Grape seed (extract). Grape seed extract is rich in antioxidants that eliminate dangerous free-radicals in our body and brain.

Other antioxidant-rich fruits are blueberries, blackberries, strawberries, cranberries, raspberries, apples, cherries, acai palm fruit, and grapes. These help prevent brain cell deterioration and memory loss while also improving our motor coordination and balance.

6. Vegetables: These vegetables contain vitamin A, folate and iron that help with cognition, you can get most of these nutrients by juicing/lightly steamed. 

  • Mushrooms have been used as a food & medicine in China for thousands of years include reishimaitake, agaricus, shiitake and cordyceps. There are more, but these are the most potent and have the most benefit for health & for boosting your memory. Mushrooms are an excellent source of potassium, rich source of riboflavin, niacin, and selenium.
  • Squash is high in PUFA (Polyunsaturated Fatty Acids), which have been found to heighten memory function, according to the April 2010 Journal of Nutrition. PUFAs enhance working memory and improve nonverbal reasoning, brain function and vocabulary; you’ll also find this in both winter and summer squash.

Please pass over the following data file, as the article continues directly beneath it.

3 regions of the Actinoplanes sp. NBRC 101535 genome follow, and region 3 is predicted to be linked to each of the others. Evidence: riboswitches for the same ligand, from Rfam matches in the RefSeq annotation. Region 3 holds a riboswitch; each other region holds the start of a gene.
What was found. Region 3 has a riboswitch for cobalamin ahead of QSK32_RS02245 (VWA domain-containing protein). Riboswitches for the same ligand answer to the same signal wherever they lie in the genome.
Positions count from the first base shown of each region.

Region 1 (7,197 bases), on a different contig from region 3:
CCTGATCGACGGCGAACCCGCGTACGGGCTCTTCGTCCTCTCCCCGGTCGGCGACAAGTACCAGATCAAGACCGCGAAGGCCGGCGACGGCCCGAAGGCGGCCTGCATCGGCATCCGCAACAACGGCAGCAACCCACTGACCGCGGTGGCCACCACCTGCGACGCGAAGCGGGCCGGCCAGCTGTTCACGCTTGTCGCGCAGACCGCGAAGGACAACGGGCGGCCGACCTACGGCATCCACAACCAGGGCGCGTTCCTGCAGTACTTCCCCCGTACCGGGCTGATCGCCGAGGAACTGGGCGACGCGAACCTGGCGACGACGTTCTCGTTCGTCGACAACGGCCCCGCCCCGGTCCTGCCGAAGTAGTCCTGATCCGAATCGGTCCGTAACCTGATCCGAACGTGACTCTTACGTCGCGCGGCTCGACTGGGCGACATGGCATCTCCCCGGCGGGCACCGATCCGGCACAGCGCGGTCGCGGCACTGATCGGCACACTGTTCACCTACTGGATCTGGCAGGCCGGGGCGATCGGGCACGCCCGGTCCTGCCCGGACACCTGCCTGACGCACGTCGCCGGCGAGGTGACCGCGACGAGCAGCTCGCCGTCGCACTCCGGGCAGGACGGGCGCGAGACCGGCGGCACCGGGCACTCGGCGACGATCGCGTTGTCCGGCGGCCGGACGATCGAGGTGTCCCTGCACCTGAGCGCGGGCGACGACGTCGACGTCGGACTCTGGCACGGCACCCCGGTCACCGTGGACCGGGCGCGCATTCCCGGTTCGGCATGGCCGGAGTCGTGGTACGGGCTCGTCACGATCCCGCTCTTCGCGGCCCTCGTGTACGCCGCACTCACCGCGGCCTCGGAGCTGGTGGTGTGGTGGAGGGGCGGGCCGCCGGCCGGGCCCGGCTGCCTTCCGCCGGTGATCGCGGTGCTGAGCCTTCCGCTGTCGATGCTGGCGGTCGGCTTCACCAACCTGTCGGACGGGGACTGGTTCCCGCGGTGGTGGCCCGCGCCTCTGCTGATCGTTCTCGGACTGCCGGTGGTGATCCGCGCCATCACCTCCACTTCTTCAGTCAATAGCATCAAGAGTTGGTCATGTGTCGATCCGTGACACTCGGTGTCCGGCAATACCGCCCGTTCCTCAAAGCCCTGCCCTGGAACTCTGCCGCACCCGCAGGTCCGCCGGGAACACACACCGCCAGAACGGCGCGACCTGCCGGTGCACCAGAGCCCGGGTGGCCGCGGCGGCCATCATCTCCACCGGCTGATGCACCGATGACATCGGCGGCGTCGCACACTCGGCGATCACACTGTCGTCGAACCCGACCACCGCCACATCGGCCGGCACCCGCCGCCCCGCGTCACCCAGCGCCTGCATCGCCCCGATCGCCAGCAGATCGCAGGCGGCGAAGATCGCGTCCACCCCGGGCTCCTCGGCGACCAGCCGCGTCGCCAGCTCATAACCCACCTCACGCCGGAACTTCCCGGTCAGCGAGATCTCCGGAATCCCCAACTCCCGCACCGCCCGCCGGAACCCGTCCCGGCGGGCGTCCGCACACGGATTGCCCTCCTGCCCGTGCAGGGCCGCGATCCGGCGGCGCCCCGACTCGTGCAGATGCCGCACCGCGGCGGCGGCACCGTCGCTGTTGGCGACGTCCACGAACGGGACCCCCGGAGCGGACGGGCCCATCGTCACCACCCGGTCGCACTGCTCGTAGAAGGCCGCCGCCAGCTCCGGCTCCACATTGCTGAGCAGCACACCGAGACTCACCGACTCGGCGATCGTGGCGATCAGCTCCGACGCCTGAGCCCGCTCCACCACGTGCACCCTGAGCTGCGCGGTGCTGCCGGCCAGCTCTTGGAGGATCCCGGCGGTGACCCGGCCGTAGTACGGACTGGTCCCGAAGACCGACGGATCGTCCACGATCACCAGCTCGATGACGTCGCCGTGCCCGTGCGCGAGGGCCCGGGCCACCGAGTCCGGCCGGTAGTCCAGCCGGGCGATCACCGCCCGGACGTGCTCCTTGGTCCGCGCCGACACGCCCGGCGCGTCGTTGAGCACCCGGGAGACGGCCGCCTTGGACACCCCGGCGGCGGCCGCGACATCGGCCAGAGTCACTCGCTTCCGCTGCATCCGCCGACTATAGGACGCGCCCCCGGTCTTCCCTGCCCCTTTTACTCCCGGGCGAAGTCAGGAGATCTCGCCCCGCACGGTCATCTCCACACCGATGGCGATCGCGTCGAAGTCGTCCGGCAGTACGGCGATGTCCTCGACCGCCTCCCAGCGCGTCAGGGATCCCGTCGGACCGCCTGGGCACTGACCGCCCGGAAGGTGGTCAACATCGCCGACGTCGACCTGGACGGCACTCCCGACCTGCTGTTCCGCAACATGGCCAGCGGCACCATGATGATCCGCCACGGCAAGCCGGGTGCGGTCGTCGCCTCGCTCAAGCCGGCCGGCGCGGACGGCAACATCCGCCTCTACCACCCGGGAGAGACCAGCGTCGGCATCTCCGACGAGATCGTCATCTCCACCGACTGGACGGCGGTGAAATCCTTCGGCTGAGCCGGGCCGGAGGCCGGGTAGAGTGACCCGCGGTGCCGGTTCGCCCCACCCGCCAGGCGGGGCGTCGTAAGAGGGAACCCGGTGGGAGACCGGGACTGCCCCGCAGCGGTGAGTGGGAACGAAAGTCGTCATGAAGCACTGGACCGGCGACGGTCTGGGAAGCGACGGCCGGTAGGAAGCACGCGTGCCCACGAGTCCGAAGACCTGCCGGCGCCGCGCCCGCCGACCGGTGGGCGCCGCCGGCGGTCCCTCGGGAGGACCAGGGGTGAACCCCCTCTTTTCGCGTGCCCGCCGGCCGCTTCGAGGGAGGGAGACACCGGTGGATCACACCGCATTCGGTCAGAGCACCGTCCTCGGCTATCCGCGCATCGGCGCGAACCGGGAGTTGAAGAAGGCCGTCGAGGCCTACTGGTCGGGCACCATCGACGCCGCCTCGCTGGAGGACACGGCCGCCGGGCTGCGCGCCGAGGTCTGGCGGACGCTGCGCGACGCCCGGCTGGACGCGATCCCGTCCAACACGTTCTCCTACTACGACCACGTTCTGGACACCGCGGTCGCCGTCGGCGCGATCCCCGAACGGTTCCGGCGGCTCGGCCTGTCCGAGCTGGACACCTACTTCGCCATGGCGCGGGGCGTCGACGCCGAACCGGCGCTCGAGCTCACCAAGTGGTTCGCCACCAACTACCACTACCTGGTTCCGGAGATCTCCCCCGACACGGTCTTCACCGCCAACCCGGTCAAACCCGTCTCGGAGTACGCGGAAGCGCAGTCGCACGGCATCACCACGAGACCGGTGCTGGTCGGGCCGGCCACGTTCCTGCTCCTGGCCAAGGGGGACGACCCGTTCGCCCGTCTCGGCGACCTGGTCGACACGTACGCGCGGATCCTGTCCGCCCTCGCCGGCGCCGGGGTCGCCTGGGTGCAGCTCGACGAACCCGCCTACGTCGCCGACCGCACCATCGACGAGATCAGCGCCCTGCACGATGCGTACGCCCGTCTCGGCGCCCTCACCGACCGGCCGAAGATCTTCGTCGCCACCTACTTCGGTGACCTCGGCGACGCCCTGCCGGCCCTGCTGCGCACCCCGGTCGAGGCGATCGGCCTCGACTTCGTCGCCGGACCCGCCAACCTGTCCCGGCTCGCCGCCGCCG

• Asparagus – In a recent study, researchers evaluated a group of 2200 men and women age 65 and older. They discovered that a higher level of folate and a lower level of homocysteine were associated with better memory functions.Simply by eating one-half cup of asparagus, you can add an abundance of nutritional benefits to your diet, including 190 micrograms of memory-supporting folate (700 micrograms daily are ideal). Now that’s a delicious “no-brainer”!
  • Tomatoes have lycopene, which helps protect against free radicals that damage cells in the brain, potentially leading to Alzheimer’s or other types of dementia. Tomatoes also a good fat burner, which means they help you lose weight.